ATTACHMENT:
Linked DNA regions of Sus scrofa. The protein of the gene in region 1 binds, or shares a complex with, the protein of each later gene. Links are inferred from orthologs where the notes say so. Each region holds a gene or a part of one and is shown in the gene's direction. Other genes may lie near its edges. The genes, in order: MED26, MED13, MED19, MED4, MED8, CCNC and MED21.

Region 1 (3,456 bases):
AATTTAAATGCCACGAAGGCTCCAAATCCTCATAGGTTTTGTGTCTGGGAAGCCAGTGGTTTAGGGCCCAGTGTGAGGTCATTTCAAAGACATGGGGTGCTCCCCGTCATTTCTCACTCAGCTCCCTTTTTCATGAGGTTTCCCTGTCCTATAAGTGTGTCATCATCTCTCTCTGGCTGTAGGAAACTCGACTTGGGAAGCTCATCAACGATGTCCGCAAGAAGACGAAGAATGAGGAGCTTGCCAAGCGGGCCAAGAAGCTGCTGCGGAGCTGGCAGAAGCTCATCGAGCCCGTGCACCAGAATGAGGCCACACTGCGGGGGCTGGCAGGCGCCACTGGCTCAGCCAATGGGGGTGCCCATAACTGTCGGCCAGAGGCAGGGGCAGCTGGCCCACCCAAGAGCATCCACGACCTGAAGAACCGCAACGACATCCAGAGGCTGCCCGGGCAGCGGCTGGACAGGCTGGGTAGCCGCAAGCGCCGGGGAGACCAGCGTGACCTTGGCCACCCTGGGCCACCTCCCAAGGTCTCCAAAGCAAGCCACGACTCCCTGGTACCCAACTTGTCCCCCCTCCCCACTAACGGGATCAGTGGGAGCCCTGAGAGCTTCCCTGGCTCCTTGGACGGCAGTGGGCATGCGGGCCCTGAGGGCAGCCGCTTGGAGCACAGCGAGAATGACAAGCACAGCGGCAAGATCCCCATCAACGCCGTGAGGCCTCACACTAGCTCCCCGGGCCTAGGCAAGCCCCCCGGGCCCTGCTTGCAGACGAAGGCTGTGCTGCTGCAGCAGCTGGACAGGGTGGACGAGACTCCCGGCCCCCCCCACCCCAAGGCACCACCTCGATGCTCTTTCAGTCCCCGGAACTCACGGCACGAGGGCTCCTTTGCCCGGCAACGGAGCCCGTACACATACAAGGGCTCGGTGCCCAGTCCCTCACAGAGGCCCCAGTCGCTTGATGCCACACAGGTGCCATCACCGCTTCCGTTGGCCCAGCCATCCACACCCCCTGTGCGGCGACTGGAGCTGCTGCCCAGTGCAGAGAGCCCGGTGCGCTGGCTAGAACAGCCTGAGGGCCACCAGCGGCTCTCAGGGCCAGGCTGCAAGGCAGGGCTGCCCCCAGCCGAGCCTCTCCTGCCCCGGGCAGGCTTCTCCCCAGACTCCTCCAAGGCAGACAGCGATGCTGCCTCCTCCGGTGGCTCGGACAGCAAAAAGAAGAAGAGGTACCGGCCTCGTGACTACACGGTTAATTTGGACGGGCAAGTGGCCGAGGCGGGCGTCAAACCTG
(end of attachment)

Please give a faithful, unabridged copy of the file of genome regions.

Linked DNA regions of Sus scrofa. The protein of the gene in region 1 binds, or shares a complex with, the protein of each later gene. Links are inferred from orthologs where the notes say so. Each region holds a gene or a part of one and is shown in the gene's direction. Other genes may lie near its edges. The genes, in order: MED26, MED13, MED19, MED4, MED8, CCNC and MED21.

Region 1 (3,456 bases):
AATTTAAATGCCACGAAGGCTCCAAATCCTCATAGGTTTTGTGTCTGGGAAGCCAGTGGTTTAGGGCCCAGTGTGAGGTCATTTCAAAGACATGGGGTGCTCCCCGTCATTTCTCACTCAGCTCCCTTTTTCATGAGGTTTCCCTGTCCTATAAGTGTGTCATCATCTCTCTCTGGCTGTAGGAAACTCGACTTGGGAAGCTCATCAACGATGTCCGCAAGAAGACGAAGAATGAGGAGCTTGCCAAGCGGGCCAAGAAGCTGCTGCGGAGCTGGCAGAAGCTCATCGAGCCCGTGCACCAGAATGAGGCCACACTGCGGGGGCTGGCAGGCGCCACTGGCTCAGCCAATGGGGGTGCCCATAACTGTCGGCCAGAGGCAGGGGCAGCTGGCCCACCCAAGAGCATCCACGACCTGAAGAACCGCAACGACATCCAGAGGCTGCCCGGGCAGCGGCTGGACAGGCTGGGTAGCCGCAAGCGCCGGGGAGACCAGCGTGACCTTGGCCACCCTGGGCCACCTCCCAAGGTCTCCAAAGCAAGCCACGACTCCCTGGTACCCAACTTGTCCCCCCTCCCCACTAACGGGATCAGTGGGAGCCCTGAGAGCTTCCCTGGCTCCTTGGACGGCAGTGGGCATGCGGGCCCTGAGGGCAGCCGCTTGGAGCACAGCGAGAATGACAAGCACAGCGGCAAGATCCCCATCAACGCCGTGAGGCCTCACACTAGCTCCCCGGGCCTAGGCAAGCCCCCCGGGCCCTGCTTGCAGACGAAGGCTGTGCTGCTGCAGCAGCTGGACAGGGTGGACGAGACTCCCGGCCCCCCCCACCCCAAGGCACCACCTCGATGCTCTTTCAGTCCCCGGAACTCACGGCACGAGGGCTCCTTTGCCCGGCAACGGAGCCCGTACACATACAAGGGCTCGGTGCCCAGTCCCTCACAGAGGCCCCAGTCGCTTGATGCCACACAGGTGCCATCACCGCTTCCGTTGGCCCAGCCATCCACACCCCCTGTGCGGCGACTGGAGCTGCTGCCCAGTGCAGAGAGCCCGGTGCGCTGGCTAGAACAGCCTGAGGGCCACCAGCGGCTCTCAGGGCCAGGCTGCAAGGCAGGGCTGCCCCCAGCCGAGCCTCTCCTGCCCCGGGCAGGCTTCTCCCCAGACTCCTCCAAGGCAGACAGCGATGCTGCCTCCTCCGGTGGCTCGGACAGCAAAAAGAAGAAGAGGTACCGGCCTCGTGACTACACGGTTAATTTGGACGGGCAAGTGGCCGAGGCGGGCGTCAAACCTG